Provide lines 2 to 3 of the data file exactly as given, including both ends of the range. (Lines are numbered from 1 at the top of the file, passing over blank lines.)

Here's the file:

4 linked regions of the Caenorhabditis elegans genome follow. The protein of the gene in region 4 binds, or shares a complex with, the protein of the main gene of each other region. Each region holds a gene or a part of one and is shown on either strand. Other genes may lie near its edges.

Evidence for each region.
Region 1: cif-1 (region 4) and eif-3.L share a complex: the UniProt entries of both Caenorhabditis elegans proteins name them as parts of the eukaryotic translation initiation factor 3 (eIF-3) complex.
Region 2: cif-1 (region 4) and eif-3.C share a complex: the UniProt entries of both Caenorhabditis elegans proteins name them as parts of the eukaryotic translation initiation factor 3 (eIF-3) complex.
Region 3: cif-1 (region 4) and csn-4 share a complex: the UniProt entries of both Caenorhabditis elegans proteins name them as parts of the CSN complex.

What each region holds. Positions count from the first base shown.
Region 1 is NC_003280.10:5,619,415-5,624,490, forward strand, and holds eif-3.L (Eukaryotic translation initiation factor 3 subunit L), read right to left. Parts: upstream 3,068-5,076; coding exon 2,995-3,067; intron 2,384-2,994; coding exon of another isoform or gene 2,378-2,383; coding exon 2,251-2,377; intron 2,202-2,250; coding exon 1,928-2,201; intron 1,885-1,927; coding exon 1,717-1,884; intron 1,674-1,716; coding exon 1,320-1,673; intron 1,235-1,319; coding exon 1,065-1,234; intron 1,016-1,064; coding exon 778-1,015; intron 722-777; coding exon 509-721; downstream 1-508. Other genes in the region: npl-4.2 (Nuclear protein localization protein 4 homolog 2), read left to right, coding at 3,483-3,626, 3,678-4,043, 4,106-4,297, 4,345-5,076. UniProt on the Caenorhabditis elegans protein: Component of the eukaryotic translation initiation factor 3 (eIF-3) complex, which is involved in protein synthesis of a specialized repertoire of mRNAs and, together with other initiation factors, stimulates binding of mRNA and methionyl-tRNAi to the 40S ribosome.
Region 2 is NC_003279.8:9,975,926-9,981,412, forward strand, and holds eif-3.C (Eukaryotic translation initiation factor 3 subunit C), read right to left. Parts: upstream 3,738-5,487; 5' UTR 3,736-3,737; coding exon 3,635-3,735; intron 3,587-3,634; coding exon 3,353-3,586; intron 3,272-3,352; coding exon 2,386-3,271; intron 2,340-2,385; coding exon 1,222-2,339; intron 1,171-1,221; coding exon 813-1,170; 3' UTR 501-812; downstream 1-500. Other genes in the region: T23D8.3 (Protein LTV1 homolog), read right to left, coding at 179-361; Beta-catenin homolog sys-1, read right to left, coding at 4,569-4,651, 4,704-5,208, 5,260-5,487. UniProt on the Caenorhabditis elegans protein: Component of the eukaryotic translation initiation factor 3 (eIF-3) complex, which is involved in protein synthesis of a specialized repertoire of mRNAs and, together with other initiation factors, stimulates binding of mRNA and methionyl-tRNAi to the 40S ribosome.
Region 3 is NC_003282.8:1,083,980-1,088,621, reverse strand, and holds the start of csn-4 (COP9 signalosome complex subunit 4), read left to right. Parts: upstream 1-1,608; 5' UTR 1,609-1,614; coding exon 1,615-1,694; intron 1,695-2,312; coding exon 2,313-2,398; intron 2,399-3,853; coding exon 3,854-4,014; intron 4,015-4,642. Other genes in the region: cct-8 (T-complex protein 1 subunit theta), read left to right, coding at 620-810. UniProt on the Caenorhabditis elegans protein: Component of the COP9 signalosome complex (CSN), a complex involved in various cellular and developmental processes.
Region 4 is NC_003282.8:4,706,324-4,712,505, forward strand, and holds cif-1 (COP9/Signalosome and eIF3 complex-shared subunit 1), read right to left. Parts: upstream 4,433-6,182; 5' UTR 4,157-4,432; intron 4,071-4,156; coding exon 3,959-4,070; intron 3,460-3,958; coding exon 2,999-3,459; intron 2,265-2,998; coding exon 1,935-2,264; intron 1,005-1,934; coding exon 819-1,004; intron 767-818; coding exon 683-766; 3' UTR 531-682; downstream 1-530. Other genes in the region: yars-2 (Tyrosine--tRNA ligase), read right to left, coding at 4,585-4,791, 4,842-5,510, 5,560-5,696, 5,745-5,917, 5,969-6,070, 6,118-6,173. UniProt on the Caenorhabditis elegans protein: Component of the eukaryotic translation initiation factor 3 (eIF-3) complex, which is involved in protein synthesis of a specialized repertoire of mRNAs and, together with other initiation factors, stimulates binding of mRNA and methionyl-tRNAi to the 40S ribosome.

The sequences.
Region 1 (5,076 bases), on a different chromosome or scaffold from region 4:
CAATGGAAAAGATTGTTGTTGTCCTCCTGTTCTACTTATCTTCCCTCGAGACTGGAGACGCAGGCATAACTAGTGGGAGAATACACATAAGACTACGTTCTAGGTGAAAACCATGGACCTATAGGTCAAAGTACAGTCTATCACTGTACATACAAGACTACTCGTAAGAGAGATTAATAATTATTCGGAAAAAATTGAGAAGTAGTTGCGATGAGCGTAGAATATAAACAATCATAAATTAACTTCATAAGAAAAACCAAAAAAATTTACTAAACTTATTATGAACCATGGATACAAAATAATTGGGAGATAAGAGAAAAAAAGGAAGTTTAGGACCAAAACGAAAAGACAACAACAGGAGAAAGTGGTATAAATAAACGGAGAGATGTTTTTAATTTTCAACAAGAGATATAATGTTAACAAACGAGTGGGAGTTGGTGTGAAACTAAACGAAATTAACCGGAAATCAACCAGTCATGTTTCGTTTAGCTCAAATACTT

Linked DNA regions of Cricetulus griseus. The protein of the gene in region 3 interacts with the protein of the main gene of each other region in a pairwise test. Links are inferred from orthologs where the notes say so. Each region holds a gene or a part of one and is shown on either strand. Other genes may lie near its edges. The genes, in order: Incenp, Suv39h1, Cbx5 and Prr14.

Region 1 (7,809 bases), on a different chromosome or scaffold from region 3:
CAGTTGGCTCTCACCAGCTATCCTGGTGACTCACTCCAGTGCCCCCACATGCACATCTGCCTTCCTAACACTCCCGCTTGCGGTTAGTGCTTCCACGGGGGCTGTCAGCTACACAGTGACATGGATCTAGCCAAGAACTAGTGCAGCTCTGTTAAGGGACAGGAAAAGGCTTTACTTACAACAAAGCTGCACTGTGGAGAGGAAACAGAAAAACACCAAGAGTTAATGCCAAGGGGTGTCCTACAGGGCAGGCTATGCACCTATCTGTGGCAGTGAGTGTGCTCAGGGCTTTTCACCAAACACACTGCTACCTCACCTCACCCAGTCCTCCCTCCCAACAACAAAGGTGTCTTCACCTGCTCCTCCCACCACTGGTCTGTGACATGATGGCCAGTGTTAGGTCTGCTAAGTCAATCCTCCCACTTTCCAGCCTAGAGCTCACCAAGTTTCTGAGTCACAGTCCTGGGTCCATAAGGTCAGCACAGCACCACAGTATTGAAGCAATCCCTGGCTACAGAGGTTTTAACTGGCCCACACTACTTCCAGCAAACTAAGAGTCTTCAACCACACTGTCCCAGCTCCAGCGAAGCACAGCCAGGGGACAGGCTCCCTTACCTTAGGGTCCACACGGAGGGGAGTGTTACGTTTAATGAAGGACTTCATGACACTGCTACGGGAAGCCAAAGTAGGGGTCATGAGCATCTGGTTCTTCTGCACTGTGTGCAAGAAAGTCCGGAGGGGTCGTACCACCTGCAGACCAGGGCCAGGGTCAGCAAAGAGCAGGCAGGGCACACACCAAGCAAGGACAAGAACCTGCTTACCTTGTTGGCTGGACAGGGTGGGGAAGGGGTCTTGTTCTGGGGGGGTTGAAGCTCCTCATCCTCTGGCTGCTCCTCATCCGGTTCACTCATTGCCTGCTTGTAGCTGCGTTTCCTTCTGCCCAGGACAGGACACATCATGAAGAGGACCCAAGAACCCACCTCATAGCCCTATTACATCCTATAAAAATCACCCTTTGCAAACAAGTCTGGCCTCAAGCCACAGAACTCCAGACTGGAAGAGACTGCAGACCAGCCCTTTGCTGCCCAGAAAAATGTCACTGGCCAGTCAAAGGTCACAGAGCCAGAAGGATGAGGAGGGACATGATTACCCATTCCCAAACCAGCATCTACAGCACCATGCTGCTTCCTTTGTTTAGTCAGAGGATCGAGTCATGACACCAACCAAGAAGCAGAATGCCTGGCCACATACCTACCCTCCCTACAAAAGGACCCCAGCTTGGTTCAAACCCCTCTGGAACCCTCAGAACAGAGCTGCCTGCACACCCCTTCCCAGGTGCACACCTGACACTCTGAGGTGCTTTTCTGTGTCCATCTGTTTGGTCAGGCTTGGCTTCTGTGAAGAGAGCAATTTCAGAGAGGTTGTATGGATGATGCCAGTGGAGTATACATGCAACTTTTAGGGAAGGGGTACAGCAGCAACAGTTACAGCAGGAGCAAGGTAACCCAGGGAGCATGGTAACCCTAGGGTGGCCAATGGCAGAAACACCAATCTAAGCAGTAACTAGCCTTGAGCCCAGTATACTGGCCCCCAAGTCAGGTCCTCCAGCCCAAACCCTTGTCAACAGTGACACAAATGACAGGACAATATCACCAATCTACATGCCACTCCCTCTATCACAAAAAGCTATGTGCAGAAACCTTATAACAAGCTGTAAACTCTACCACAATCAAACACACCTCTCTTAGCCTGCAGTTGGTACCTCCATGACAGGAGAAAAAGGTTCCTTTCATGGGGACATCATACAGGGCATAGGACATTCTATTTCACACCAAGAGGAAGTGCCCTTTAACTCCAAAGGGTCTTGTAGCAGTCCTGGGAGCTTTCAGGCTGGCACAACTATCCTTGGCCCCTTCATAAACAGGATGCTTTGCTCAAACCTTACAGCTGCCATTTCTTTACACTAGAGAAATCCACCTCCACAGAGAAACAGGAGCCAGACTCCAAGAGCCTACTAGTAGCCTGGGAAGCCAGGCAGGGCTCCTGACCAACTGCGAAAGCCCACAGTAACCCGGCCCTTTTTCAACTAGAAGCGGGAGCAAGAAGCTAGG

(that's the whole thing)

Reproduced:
Evidence for each region.
Region 1: cif-1 (region 4) and eif-3.L share a complex: the UniProt entries of both Caenorhabditis elegans proteins name them as parts of the eukaryotic translation initiation factor 3 (eIF-3) complex.